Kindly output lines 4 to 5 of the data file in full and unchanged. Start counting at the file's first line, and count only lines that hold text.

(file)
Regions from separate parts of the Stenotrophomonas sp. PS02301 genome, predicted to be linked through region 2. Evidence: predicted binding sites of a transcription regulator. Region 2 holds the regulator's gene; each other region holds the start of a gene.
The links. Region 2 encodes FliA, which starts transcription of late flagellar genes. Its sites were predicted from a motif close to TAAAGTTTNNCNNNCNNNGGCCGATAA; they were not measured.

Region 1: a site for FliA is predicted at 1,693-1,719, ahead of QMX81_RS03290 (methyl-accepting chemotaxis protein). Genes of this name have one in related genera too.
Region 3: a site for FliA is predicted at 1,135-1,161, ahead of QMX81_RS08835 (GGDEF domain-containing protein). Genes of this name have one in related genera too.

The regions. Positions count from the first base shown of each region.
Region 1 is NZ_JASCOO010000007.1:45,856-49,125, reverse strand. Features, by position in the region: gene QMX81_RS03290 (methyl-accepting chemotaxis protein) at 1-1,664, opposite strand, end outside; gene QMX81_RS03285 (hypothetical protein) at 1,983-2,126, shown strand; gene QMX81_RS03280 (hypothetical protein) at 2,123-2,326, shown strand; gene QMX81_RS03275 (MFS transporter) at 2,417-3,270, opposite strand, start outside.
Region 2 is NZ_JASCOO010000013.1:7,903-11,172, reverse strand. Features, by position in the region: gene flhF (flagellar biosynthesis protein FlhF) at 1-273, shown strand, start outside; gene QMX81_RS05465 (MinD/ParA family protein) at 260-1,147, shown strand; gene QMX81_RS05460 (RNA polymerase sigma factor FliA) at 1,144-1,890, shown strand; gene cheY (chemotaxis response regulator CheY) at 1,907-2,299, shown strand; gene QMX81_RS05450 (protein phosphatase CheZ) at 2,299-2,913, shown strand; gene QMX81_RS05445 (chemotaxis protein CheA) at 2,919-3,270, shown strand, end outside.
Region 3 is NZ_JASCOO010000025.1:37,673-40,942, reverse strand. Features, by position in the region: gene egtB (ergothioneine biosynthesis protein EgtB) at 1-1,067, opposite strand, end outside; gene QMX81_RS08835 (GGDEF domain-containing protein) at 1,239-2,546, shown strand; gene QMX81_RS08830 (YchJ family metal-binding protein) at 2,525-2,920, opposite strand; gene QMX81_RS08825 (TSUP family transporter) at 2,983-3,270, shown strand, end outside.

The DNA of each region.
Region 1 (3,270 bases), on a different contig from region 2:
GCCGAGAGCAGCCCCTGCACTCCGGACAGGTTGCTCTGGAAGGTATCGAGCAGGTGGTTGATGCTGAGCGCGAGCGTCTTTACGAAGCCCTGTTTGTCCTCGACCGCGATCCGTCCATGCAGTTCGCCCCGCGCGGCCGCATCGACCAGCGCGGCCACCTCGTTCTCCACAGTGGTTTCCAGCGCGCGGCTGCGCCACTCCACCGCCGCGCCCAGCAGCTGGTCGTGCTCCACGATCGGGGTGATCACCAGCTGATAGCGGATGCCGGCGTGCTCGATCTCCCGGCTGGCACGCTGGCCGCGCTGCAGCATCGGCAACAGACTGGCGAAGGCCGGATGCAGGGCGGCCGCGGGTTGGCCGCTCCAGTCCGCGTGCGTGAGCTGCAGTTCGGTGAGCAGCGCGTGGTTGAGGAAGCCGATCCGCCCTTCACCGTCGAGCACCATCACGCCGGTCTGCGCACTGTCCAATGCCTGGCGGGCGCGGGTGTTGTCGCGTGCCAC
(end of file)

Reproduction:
Region 3: a site for FliA is predicted at 1,135-1,161, ahead of QMX81_RS08835 (GGDEF domain-containing protein). Genes of this name have one in related genera too.

The regions. Positions count from the first base shown of each region.